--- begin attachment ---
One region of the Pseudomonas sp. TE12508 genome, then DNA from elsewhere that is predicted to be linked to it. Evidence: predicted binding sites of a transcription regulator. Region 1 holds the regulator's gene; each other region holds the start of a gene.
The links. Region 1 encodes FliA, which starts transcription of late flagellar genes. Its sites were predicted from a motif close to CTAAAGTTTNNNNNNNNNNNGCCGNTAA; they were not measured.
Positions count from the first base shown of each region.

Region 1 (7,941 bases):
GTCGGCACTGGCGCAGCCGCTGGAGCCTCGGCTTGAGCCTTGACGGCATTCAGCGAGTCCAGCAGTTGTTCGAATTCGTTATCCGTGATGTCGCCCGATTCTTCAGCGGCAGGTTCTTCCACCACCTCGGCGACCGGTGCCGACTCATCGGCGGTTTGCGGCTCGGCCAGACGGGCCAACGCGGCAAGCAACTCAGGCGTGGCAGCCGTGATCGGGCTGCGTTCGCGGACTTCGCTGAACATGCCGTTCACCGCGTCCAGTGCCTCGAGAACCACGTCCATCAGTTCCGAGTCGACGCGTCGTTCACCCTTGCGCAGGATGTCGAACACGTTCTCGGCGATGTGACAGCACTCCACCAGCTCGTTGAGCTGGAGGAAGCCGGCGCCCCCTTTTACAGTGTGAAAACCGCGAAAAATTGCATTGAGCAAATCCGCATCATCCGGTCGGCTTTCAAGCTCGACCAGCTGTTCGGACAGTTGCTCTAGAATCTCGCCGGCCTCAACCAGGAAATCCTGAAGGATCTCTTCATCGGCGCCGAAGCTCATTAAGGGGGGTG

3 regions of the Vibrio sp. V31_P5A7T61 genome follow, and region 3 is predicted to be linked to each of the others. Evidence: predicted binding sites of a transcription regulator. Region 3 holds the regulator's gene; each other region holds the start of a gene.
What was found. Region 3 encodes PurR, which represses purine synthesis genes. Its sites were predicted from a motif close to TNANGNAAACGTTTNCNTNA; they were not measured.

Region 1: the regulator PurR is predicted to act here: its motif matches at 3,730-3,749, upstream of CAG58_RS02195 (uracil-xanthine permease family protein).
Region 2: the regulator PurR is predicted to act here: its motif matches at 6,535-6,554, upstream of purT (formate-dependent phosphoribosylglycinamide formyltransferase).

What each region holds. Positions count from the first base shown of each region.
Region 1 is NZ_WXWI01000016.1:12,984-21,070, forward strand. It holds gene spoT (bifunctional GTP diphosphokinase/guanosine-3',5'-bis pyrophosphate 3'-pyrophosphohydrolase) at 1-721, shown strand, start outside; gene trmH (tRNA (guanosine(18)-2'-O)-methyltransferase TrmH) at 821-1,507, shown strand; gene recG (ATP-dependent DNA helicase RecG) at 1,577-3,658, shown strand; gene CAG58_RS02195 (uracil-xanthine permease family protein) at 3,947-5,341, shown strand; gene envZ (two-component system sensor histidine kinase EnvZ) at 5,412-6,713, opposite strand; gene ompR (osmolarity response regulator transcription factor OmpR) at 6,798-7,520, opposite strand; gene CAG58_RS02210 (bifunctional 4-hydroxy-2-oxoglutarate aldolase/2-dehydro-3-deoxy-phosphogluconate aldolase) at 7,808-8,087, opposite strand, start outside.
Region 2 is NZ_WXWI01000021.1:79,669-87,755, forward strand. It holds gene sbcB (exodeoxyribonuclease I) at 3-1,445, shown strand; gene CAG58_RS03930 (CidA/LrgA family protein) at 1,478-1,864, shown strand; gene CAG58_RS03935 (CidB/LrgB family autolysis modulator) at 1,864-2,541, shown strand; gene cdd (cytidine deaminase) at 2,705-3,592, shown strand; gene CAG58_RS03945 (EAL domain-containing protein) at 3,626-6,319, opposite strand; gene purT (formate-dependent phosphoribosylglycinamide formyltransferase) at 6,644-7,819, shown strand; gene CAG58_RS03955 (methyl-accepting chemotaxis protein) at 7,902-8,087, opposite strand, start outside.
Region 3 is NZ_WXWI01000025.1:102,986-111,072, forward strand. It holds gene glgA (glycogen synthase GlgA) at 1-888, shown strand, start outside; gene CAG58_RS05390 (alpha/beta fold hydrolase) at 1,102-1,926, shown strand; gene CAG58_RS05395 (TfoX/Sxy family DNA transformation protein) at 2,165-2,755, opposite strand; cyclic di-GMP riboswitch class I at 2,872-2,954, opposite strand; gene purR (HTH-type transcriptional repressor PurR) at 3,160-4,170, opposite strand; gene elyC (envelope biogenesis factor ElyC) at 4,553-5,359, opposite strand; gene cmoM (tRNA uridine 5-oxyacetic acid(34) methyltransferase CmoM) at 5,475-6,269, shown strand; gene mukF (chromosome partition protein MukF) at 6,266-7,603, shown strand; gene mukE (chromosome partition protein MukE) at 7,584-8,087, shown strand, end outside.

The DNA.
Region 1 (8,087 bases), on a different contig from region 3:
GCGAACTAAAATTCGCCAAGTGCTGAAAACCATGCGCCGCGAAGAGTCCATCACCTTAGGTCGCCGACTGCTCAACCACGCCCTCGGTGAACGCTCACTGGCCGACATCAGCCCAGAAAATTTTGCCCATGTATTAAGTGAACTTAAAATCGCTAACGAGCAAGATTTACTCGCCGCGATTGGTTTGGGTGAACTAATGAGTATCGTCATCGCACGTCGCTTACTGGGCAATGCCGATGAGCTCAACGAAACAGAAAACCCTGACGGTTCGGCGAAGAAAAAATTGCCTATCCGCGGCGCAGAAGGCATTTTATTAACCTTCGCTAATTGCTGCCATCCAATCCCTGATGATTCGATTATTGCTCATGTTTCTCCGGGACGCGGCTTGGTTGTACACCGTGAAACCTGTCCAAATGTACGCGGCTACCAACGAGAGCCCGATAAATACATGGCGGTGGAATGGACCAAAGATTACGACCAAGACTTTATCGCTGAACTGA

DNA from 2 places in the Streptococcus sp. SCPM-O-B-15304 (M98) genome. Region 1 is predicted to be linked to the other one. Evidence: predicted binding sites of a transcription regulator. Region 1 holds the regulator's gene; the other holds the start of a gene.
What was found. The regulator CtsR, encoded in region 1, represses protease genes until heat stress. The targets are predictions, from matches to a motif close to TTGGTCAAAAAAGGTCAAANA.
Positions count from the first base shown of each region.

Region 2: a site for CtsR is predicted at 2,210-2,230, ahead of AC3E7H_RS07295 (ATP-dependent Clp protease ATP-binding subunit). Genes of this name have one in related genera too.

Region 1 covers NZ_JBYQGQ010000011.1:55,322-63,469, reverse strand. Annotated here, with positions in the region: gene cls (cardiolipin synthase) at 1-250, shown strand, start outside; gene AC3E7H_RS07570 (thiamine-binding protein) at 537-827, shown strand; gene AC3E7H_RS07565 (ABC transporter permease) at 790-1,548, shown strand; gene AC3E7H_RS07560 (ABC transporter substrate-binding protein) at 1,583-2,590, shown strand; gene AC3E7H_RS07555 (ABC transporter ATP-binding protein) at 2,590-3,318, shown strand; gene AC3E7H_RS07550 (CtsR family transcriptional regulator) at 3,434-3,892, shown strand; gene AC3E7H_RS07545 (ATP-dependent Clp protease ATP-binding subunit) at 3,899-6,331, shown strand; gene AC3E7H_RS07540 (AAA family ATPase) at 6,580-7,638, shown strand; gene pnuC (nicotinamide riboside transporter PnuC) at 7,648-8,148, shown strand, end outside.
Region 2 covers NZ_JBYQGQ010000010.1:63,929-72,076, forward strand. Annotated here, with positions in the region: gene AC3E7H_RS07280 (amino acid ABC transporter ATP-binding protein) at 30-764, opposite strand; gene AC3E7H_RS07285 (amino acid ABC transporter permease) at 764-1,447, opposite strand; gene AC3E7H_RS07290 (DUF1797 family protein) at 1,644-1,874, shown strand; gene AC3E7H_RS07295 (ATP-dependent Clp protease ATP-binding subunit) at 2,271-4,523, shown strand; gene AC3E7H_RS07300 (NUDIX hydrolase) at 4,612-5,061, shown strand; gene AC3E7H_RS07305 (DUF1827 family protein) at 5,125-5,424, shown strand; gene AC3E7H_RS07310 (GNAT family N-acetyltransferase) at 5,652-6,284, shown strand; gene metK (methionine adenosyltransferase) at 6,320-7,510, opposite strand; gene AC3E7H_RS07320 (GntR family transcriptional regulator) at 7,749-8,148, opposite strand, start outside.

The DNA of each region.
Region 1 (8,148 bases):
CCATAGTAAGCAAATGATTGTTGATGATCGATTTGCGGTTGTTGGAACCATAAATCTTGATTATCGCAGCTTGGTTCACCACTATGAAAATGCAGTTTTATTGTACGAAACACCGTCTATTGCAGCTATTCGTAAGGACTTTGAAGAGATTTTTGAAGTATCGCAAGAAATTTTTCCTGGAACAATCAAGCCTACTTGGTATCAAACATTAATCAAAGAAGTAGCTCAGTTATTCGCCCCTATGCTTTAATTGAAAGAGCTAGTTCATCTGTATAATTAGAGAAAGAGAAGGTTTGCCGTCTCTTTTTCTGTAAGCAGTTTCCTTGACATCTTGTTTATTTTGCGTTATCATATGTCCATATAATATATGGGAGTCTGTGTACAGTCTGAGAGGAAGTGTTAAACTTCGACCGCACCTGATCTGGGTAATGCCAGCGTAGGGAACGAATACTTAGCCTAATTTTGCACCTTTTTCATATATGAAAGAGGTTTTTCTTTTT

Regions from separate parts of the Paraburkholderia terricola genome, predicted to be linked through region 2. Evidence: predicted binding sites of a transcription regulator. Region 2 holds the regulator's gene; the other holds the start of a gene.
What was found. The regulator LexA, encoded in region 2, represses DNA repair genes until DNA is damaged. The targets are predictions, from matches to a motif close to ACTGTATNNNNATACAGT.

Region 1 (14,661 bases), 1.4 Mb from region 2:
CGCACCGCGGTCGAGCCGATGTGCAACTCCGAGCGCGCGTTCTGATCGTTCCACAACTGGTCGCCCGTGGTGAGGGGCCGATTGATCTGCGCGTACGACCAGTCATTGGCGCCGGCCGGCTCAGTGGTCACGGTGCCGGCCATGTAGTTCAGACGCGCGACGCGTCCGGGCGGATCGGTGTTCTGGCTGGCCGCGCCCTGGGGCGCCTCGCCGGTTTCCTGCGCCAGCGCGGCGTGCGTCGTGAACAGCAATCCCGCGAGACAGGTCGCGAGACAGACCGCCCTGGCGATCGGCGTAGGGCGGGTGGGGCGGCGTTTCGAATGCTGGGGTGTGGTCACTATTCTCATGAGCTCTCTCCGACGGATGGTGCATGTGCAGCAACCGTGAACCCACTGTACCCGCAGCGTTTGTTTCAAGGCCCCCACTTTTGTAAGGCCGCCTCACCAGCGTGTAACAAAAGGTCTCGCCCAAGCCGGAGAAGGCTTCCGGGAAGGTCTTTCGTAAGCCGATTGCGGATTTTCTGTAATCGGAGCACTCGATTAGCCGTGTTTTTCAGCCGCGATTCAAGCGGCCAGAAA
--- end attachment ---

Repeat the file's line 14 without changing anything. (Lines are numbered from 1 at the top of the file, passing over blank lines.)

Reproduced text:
The DNA.